There are quite a few composition rules in photography. You’ll likely have heard of things like leading lines, the golden ratio and the rule of thirds. In today’s article, you’ll learn how to apply golden triangle photography to your work.
Why Use the Golden Triangle Composition in Photography?
You won’t go far wrong if you keep things to the main subject, with a simple background composed of the rule of thirds. But after a time this formula can be a little repetitive, how might you break that up? One approach is to look at a variant of the rule of thirds, and that’s the golden triangle.
With this type of composition, you’ll now be using diagonals in your photo. This will give your photo a more dynamic feel.
How Is the Golden Triangle Composition Formed?
The rule of thirds puts important elements in your frame on the lines that form the rule of thirds. These lines are formed using nine boxes of equal size across your frame.
When it comes to the golden triangle you’re now going to use triangles instead of boxes. This will create diagonals across your composition.
Imagine your frame and draw a diagonal line from the top left corner, and draw it down to the bottom right corner. It doesn’t matter which corners, you need a diagonal line across your frame.
Now from the bottom left corner draw a line up to the diagonal line, that intersects it at right angles. You can complete this line to the edge of your frame if you wish. Do the same thing with a line from the top right corner that also intersects the original line at right angles.
You will now have triangles that form the photographic composition known as the golden triangle. This composition can also be formed with either a vertical or horizontal rectangle.
How Can You Compose a Photo for the Golden Triangle?
Once you have your grid setup for the golden triangle composition you’ll notice the two intersection points.
One to the left, and one to the right of your composition. As with the rule of thirds, you’re aiming to put your point of interest over this point of intersection.
Photos tend to have a point of interest, and leading lines that run through them. This is how they should be handled for the golden triangle.
- Point of interest – This is the main subject of your photo. For a portrait, the dominant eye should rest on one of these points, most likely the one towards the top of the frame. Landscape subjects like lone trees or a house would sit on the intersection point.
- Leading lines – The line that leads up to the subject is now important. This is what makes your photo a golden triangle composition as opposed to the rule of thirds. So you’re looking for a diagonal line that leads up to your main subject. Again this could be a variety of things. In landscape photography, a road that diagonally cuts through your frame to the main subject would be ideal.
Which Subjects Work Best for this Composition?
There are locations where golden triangle composition is only possible with Dutch angles. Dutch angles are not everyone’s idea of a good photo.
So what type of photos will work for this type of photo? Below are a few ideas for you, though as with every art form, in the end, you’ll have to use your own judgement.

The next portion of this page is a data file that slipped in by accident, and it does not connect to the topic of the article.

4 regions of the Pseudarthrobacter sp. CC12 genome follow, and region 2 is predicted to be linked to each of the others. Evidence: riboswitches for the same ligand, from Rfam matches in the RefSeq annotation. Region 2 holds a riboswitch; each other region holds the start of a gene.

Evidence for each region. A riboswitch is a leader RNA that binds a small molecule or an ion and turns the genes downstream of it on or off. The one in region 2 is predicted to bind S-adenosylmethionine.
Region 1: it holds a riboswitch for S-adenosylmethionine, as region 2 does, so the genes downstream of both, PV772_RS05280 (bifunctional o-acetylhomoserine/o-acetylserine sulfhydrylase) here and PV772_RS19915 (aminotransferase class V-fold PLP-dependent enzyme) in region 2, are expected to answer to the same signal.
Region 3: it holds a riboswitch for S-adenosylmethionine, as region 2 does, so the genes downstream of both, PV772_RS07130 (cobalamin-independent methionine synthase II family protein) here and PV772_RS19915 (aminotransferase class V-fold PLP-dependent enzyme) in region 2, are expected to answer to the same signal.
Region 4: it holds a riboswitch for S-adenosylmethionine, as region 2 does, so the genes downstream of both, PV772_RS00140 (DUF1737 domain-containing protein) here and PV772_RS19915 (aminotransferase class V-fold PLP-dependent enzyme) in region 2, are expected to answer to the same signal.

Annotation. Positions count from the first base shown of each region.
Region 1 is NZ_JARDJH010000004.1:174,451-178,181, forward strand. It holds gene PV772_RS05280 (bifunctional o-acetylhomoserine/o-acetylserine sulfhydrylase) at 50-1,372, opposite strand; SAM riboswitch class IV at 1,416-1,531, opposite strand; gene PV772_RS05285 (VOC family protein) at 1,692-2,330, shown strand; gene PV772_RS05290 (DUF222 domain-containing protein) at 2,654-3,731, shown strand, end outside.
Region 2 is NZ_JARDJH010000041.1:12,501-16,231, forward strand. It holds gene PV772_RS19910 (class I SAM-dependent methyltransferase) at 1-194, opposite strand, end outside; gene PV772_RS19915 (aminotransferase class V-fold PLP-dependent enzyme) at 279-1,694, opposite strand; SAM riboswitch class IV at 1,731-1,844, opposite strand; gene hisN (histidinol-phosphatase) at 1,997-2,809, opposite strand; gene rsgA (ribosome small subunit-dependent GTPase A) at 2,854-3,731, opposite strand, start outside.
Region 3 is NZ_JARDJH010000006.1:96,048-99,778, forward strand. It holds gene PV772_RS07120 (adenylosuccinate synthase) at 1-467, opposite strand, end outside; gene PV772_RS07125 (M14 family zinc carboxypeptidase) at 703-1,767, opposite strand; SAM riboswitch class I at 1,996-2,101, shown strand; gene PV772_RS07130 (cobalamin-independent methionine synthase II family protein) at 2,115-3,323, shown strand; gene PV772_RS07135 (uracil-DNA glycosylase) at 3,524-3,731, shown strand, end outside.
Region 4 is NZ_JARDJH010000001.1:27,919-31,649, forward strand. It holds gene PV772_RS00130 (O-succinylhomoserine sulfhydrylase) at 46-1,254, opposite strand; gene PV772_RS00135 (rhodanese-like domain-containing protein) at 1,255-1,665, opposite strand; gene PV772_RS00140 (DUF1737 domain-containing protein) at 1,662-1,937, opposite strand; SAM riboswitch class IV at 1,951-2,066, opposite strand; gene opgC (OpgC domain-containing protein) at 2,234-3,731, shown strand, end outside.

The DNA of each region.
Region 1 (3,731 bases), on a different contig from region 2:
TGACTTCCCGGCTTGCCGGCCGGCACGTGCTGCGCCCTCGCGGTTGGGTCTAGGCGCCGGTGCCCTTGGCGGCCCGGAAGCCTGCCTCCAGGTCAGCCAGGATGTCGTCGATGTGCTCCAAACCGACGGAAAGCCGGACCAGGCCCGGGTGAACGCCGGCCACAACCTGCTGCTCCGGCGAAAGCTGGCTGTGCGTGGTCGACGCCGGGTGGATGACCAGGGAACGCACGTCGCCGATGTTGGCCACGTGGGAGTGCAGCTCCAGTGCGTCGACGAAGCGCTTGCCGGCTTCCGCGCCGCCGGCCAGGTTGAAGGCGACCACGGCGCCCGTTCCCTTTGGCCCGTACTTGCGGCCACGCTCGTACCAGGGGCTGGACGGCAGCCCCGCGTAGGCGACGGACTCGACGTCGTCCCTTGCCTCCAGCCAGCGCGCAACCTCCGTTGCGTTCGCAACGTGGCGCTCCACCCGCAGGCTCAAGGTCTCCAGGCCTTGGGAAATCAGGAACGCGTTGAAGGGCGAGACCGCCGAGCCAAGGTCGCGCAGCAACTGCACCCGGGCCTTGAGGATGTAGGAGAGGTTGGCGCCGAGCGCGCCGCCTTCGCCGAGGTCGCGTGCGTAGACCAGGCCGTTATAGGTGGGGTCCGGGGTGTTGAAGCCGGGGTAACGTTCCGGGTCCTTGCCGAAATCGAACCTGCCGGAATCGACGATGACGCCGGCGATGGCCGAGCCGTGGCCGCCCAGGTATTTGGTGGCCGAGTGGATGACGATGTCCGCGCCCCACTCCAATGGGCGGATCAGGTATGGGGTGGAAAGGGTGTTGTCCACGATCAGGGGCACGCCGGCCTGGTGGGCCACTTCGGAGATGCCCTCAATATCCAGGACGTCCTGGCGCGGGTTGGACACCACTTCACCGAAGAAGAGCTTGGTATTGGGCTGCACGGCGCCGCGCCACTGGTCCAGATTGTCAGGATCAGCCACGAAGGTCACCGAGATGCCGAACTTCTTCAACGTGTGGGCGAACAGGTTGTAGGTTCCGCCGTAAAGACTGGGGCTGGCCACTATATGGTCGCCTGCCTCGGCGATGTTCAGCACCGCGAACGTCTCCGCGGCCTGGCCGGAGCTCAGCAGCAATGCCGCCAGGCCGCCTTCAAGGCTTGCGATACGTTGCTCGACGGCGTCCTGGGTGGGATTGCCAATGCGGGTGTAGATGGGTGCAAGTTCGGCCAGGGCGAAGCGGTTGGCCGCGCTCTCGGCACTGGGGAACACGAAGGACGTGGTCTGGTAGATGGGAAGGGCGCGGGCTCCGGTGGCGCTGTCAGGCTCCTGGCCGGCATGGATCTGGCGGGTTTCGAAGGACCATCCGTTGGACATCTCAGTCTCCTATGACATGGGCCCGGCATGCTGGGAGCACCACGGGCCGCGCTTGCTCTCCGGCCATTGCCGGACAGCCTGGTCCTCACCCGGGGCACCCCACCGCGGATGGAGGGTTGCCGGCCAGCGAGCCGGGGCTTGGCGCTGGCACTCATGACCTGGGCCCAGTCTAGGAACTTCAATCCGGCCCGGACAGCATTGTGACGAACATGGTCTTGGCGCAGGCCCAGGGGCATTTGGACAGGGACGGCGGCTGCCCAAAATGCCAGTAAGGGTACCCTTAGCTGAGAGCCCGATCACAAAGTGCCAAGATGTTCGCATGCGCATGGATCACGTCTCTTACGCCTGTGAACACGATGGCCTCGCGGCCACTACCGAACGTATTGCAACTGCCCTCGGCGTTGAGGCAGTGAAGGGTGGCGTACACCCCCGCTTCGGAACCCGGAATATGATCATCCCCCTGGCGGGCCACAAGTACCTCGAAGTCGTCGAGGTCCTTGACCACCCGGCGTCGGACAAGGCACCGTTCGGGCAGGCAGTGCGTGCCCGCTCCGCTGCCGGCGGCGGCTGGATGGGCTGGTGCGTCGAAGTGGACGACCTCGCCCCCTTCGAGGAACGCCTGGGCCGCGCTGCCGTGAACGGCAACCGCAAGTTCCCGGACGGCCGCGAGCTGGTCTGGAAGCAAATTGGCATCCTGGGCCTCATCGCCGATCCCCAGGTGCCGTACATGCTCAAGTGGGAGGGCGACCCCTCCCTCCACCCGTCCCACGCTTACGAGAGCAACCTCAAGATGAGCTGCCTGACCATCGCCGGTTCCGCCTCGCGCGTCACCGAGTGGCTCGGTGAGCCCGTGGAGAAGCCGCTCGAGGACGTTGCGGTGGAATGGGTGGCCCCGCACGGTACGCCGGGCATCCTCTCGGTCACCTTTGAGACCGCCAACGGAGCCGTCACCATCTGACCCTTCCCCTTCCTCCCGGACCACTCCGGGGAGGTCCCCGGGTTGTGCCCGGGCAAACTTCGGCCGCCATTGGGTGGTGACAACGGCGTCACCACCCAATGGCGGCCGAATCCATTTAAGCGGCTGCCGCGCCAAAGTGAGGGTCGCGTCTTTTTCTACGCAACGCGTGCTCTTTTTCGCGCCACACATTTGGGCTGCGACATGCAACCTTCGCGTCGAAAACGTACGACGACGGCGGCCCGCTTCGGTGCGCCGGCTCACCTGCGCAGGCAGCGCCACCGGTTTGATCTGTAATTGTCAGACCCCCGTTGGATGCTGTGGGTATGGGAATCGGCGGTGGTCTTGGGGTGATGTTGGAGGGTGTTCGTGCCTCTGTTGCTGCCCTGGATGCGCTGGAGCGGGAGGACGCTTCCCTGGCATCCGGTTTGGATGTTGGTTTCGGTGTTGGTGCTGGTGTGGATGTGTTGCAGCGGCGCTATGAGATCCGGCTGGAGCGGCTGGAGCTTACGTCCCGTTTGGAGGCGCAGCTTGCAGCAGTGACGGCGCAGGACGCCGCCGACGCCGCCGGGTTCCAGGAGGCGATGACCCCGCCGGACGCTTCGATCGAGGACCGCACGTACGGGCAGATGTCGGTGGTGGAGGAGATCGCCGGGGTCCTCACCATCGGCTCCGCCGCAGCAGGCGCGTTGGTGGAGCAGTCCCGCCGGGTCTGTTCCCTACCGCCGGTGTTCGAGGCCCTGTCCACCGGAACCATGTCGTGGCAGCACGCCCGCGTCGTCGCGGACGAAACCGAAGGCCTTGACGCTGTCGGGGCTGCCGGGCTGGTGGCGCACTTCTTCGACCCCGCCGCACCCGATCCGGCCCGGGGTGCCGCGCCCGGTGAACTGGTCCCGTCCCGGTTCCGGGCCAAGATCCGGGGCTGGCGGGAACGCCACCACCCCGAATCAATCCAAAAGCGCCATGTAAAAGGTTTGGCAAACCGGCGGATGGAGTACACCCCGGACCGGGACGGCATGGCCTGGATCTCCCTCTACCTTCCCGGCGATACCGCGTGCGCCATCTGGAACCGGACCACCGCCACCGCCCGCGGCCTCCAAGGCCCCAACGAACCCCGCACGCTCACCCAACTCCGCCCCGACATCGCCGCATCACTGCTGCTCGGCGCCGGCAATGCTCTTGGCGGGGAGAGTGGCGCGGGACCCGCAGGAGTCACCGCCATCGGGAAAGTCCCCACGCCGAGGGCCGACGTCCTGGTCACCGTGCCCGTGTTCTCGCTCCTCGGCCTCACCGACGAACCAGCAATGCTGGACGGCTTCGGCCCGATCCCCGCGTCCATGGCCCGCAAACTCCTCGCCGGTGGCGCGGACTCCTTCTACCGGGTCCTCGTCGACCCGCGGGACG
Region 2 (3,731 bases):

- Portraits – A standard portrait probably won’t work here. You’ll have too many straight lines. Instead, look at portraits where the model is sitting or laying down. You can play with the angles to create diagonals. You should also be looking to use the arms and legs to create the diagonals that form the golden triangles.
- Mountains – When your horizon line isn’t flat you have more options for forming the golden triangle composition. Use a diagonal horizon line that leads towards your main subject. You don’t have to use mountains, you can also use a sand dune in much the same way.
- A road – You can use a road that cuts through your frame at a diagonal to produce a golden triangle composition. Standing to the side of the road is one way to make the road run through your frame diagonally. If you can get above the road and remove the horizon line this may also help with composition.
Common Questions About Photography Composition.
What Is Meant by the Golden Triangle?
The golden triangle is a composition rule. This rule is somewhat like the rule of thirds. The way the photo is divided is a little different though.
Instead of straight lines, a series of diagonal lines that form right-angle triangles act as a composition guide. The main subject of the photo should sit on the intersection of these triangles.
What Are the 7 Elements of Photography?
This refers to the basic components of a good photo, you might want to call these design elements.
These elements are colour, shape, lines, form, texture, space and contrast. Every photo you take will use some or even all these elements to create a compelling image.
How Is Golden Ratio Used in Photography?
The golden ratio is an alternative way of composing a photo. It’s based around rectangles within rectangles that decrease in size through the composition.
When you apply this rule in photography, sections of the photo line up. As you look more towards the subject of the photo, the components continue to line up to this golden ratio.
Getting a strong composition is key to good photography. It’s important to try out different ways to frame a photo.
While at first, it will be difficult to see in this new composition the more you practice the easier it will become. It’s a bit like learning a new language, only this is a visual language. With practice, the new composition type will become part of your subconscious.
As with everything in life, it’s good to try new things and expand your horizons. This is the route to improving your work. So try out the golden triangle, and see where it takes your photography.
Have you tried the triangle composition in your photography? Did you enjoy this composition type? Share photos you have taken using this composition in the comments section!